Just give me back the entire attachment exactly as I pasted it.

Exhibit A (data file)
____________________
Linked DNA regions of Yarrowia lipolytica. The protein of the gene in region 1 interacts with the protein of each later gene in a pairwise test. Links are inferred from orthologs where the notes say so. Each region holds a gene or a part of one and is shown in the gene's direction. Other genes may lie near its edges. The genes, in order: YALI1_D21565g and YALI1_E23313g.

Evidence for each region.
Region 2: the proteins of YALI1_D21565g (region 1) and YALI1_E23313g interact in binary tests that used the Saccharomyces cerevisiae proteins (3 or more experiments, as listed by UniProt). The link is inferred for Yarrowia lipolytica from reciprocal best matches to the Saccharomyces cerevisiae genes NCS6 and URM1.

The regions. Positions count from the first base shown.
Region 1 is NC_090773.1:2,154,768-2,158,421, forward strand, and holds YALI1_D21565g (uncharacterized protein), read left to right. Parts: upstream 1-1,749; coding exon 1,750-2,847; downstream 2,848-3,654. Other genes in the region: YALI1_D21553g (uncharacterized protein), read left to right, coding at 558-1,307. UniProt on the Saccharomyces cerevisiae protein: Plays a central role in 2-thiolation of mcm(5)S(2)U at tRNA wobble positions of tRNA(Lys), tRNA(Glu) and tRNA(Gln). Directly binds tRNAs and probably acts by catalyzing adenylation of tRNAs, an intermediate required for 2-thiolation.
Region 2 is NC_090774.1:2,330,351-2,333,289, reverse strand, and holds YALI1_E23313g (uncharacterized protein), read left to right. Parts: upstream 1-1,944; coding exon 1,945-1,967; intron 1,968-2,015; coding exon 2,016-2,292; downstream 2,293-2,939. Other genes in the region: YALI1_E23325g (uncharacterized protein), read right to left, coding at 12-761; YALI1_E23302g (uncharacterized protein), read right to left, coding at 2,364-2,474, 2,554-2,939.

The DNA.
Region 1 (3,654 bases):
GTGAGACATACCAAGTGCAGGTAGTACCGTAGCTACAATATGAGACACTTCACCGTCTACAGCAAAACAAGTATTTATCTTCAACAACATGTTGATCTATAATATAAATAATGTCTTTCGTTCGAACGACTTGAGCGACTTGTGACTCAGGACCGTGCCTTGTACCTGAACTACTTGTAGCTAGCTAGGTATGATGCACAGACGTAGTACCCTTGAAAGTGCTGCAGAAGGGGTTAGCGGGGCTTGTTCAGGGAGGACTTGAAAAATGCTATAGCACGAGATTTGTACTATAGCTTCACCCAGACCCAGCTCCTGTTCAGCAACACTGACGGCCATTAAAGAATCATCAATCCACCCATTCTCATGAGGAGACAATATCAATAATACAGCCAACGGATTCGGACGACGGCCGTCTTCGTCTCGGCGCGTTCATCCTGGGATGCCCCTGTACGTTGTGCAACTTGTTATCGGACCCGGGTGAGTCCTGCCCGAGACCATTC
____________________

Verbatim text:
Linked DNA regions of Yarrowia lipolytica. The protein of the gene in region 1 interacts with the protein of each later gene in a pairwise test. Links are inferred from orthologs where the notes say so. Each region holds a gene or a part of one and is shown in the gene's direction. Other genes may lie near its edges. The genes, in order: YALI1_D21565g and YALI1_E23313g.

Evidence for each region.
Region 2: the proteins of YALI1_D21565g (region 1) and YALI1_E23313g interact in binary tests that used the Saccharomyces cerevisiae proteins (3 or more experiments, as listed by UniProt). The link is inferred for Yarrowia lipolytica from reciprocal best matches to the Saccharomyces cerevisiae genes NCS6 and URM1.

The regions. Positions count from the first base shown.
Region 1 is NC_090773.1:2,154,768-2,158,421, forward strand, and holds YALI1_D21565g (uncharacterized protein), read left to right. Parts: upstream 1-1,749; coding exon 1,750-2,847; downstream 2,848-3,654. Other genes in the region: YALI1_D21553g (uncharacterized protein), read left to right, coding at 558-1,307. UniProt on the Saccharomyces cerevisiae protein: Plays a central role in 2-thiolation of mcm(5)S(2)U at tRNA wobble positions of tRNA(Lys), tRNA(Glu) and tRNA(Gln). Directly binds tRNAs and probably acts by catalyzing adenylation of tRNAs, an intermediate required for 2-thiolation.
Region 2 is NC_090774.1:2,330,351-2,333,289, reverse strand, and holds YALI1_E23313g (uncharacterized protein), read left to right. Parts: upstream 1-1,944; coding exon 1,945-1,967; intron 1,968-2,015; coding exon 2,016-2,292; downstream 2,293-2,939. Other genes in the region: YALI1_E23325g (uncharacterized protein), read right to left, coding at 12-761; YALI1_E23302g (uncharacterized protein), read right to left, coding at 2,364-2,474, 2,554-2,939.

The DNA.
Region 1 (3,654 bases):
GTGAGACATACCAAGTGCAGGTAGTACCGTAGCTACAATATGAGACACTTCACCGTCTACAGCAAAACAAGTATTTATCTTCAACAACATGTTGATCTATAATATAAATAATGTCTTTCGTTCGAACGACTTGAGCGACTTGTGACTCAGGACCGTGCCTTGTACCTGAACTACTTGTAGCTAGCTAGGTATGATGCACAGACGTAGTACCCTTGAAAGTGCTGCAGAAGGGGTTAGCGGGGCTTGTTCAGGGAGGACTTGAAAAATGCTATAGCACGAGATTTGTACTATAGCTTCACCCAGACCCAGCTCCTGTTCAGCAACACTGACGGCCATTAAAGAATCATCAATCCACCCATTCTCATGAGGAGACAATATCAATAATACAGCCAACGGATTCGGACGACGGCCGTCTTCGTCTCGGCGCGTTCATCCTGGGATGCCCCTGTACGTTGTGCAACTTGTTATCGGACCCGGGTGAGTCCTGCCCGAGACCATTC